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A History of the Japanese People by F. Brinkley

Is found in many ancient annals


it not also more than a mere coincidence that as all the Semitic tribes worshipped the goddess Isis, so--the Japanese worshipped, for supreme being, the goddess of the Sun? Thus, here again there would seem to have been some path of communication other than that via China between Japan and the west of Asia. Further, the "river of heaven"--the Milky Way--which so often figures in Japanese mythology, is prominent in Chinese also, and is there associated with the Spinning Damsel, just as in the Japanese legend it serves the Kami for council-place after the injury done by Susanoo's violence to the Sun goddess and her spinning maidens. It has been remarked [Chamberlain] that the chop-stick which Susanoo found floating down a river in Izumo, and the sake (rice-wine) which he caused to be made for the purpose of intoxicating the eight-headed serpent, are obviously products of Chinese civilization, but as for the rescue of the maiden from the serpent, it is a plain replica of the legend of Perseus and Andromeda, which, if it came through China, left no mark in transit.

Less palpable, but still sufficiently striking, is the resemblance between the story of Atalanta's golden apples and the casting down of Izanagi's head-dress and comb as grapes and bamboo sprouts to arrest the pursuit of the "hag of hades." But indeed this throwing of his comb behind him by Izanagi and its conversion into a thicket are common incidents of ancient folk-lore, while in the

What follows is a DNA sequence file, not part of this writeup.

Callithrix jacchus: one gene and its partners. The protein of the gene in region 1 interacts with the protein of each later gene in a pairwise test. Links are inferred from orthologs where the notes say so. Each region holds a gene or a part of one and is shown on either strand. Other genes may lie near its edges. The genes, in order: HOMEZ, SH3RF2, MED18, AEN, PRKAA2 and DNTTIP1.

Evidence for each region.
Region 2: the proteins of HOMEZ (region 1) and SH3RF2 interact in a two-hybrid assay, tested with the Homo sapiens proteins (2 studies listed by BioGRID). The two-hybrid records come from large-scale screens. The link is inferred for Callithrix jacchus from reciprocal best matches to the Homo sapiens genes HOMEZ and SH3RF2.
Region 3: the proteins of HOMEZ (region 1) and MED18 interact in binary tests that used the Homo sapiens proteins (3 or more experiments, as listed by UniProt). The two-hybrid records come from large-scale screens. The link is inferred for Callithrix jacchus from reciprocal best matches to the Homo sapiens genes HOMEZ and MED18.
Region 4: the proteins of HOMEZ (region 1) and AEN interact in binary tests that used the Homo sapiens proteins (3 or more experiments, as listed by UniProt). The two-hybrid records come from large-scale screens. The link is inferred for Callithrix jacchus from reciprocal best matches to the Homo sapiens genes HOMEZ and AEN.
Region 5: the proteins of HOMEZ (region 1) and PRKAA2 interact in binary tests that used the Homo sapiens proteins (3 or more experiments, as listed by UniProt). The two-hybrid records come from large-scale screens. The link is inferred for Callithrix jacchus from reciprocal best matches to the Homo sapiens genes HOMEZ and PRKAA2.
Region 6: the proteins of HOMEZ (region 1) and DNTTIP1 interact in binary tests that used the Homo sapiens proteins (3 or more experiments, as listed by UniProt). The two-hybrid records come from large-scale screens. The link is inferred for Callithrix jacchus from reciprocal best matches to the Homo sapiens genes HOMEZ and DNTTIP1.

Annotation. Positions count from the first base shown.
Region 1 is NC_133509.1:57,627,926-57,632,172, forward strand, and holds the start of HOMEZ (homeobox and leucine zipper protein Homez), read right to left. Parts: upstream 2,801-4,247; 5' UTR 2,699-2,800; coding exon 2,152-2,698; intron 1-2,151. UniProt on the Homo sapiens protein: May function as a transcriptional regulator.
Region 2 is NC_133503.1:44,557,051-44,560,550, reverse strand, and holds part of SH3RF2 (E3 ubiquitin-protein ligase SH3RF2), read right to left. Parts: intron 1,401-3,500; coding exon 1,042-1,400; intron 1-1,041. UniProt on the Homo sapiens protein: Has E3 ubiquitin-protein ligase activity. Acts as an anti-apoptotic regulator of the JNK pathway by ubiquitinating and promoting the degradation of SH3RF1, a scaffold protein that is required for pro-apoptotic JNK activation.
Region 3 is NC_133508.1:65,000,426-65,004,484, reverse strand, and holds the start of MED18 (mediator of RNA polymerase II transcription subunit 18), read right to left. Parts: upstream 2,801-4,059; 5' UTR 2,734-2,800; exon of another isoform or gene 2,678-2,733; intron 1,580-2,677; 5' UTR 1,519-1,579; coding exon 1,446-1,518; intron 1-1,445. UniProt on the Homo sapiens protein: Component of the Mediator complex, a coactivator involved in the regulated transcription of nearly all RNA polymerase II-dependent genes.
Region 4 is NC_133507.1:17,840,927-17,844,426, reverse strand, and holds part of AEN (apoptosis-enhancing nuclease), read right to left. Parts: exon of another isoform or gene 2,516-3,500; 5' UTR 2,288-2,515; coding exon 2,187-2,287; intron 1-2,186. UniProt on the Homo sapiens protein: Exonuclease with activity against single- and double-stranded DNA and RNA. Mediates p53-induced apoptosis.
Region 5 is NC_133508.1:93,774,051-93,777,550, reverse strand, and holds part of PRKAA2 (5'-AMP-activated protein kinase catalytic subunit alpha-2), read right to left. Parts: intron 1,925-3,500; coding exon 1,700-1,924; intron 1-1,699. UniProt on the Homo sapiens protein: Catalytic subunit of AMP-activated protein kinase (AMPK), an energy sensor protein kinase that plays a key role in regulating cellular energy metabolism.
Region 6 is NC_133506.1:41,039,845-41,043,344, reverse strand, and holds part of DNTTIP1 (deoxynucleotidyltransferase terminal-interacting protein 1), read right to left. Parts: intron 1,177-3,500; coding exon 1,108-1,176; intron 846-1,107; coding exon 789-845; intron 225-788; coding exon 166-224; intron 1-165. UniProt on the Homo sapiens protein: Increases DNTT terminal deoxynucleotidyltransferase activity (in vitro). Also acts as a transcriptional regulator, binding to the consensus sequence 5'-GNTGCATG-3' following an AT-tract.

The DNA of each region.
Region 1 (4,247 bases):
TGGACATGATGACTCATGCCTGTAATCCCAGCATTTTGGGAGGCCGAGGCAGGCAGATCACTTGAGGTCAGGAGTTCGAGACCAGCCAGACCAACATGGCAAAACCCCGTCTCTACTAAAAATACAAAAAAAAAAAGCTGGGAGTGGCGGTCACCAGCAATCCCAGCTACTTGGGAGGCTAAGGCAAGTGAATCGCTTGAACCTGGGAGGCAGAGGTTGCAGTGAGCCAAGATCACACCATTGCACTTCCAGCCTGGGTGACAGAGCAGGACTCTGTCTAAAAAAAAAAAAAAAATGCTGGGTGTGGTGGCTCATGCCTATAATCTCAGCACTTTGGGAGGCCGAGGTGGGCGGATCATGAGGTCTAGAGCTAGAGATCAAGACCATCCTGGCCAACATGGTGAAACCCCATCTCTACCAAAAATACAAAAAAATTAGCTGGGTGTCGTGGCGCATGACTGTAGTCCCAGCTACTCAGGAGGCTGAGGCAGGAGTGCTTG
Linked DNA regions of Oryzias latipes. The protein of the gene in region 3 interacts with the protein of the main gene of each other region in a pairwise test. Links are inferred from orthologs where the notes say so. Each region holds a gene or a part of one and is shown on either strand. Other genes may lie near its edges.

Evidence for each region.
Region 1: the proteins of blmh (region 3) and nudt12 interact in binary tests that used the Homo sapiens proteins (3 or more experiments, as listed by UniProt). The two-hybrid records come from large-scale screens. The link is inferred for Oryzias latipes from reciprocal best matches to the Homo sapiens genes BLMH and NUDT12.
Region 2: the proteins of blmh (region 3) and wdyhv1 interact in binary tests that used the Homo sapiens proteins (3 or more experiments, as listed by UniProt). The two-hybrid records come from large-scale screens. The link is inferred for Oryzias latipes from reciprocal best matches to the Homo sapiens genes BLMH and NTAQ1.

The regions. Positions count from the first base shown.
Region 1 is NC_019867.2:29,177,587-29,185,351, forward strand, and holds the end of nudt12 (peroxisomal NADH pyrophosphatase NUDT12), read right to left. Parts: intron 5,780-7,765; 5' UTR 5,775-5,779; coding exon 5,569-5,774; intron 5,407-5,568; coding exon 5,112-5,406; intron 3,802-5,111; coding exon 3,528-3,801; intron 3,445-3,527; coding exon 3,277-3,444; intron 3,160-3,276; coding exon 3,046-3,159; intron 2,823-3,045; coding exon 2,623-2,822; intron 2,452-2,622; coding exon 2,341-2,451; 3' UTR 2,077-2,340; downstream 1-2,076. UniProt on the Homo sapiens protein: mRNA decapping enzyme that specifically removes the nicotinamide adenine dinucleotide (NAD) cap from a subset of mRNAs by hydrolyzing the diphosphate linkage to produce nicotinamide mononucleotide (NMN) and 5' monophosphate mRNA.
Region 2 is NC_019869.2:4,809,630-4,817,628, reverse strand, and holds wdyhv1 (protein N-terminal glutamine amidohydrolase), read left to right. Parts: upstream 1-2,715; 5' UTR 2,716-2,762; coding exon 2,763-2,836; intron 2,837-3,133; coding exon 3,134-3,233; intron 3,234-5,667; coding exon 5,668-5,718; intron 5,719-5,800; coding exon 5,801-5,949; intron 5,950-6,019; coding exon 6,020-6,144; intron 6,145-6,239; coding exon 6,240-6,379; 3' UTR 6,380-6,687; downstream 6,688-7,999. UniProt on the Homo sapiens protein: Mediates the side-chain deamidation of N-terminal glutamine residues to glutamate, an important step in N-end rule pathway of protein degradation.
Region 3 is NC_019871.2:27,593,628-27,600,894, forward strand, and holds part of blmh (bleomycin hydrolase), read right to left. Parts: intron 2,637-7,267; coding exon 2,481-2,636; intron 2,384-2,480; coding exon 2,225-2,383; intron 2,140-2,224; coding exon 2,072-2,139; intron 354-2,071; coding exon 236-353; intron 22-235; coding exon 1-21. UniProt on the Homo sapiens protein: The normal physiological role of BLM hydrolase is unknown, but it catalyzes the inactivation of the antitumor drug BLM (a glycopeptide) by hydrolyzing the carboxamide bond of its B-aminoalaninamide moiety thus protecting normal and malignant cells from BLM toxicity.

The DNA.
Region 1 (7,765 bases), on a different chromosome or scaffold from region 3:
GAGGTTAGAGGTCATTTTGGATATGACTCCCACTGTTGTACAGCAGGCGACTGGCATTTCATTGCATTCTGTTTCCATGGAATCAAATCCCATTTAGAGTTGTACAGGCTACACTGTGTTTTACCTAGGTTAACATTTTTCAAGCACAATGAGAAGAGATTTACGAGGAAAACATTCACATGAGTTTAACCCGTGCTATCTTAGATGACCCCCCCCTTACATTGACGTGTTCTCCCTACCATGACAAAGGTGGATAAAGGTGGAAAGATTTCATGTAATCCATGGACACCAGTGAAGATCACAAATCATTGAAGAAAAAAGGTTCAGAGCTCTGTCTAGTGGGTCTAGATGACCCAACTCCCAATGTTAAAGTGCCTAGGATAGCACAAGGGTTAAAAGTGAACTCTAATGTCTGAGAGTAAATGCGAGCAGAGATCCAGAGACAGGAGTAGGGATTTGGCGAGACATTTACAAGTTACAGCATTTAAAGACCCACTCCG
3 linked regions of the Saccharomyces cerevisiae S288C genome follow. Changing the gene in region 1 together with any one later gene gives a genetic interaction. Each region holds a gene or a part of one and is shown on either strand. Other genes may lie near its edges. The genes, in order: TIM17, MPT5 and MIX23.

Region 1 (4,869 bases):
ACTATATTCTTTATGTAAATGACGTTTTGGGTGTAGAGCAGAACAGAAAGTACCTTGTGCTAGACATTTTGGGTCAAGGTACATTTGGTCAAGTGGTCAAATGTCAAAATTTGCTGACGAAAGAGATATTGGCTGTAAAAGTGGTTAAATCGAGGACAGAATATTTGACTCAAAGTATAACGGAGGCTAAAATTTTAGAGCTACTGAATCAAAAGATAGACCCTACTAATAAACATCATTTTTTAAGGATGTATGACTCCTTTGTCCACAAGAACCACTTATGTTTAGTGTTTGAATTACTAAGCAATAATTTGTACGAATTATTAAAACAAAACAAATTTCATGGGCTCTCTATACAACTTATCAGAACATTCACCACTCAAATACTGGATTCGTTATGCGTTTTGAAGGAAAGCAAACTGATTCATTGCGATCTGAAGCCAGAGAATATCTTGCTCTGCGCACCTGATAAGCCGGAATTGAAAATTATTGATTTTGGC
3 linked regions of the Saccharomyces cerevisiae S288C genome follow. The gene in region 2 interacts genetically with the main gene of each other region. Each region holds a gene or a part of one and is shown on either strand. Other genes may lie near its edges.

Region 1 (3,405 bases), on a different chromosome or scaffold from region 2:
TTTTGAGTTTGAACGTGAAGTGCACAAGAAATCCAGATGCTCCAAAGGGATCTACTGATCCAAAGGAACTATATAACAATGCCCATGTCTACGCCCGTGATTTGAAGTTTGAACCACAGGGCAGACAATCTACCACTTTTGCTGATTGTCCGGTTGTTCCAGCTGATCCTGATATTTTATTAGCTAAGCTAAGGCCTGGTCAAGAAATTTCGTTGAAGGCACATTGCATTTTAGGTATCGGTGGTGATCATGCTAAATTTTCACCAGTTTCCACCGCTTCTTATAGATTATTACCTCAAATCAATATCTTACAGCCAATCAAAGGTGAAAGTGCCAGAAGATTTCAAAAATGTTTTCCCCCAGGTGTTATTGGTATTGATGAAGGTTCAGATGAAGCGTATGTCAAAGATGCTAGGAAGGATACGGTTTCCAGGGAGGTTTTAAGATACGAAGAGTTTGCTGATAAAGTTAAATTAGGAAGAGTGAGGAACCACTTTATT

context of this Kami's ablutions on his return from hades, it may be noted that Ovid makes Juno undergo lustration after a visit to the lower regions and that Dante is washed in Lethe when he passes out of purgatory. Nor is there any great stretch of imagination needed to detect a likeness between the feathered messenger sent from the Ark and the three envoys--the last a bird--despatched from the "plain of high heaven" to report upon the condition of disturbed Japan. This comparison is partially vitiated, however, by the fact that there is no tradition of a deluge in Japanese annals, though such phenomena are like ly to occur occasionally in all lands and to produce a great impression on the national imagination. "Moreover, what is specially known to us as the deluge has been claimed as an ancient Altaic myth. Yet here we have the oldest of the undoubtedly Altaic nations without any legend of the kind." [Chamberlain.]

It appears, further, from the account of the Great-Name Possessor's visit to the underworld, that one Japanese conception of hades corresponded exactly with that of the Chinese, namely, a place where people live and act just as they do on earth. But the religion out of which this belief grew in China had its origin at a date long subsequent to the supposed age of the Gods in Japan. The peaches with which Izanagi pelted and drove back the thunder Kami sent by Izanami to pursue him on his return from the underworld were evidently suggested by the fabulous female, Si Wang-mu, of Chinese legend, who possessed a peach tree, the fruit of which conferred immortality and repelled the demons of disease. So, too, the tale of the palace of the ocean Kami at the bottom of the sea, with its castle gate and cassia tree overhanging a well which serves as a mirror, forms a page of Chinese legendary lore, and, in a slightly altered form, is found in many ancient annals.

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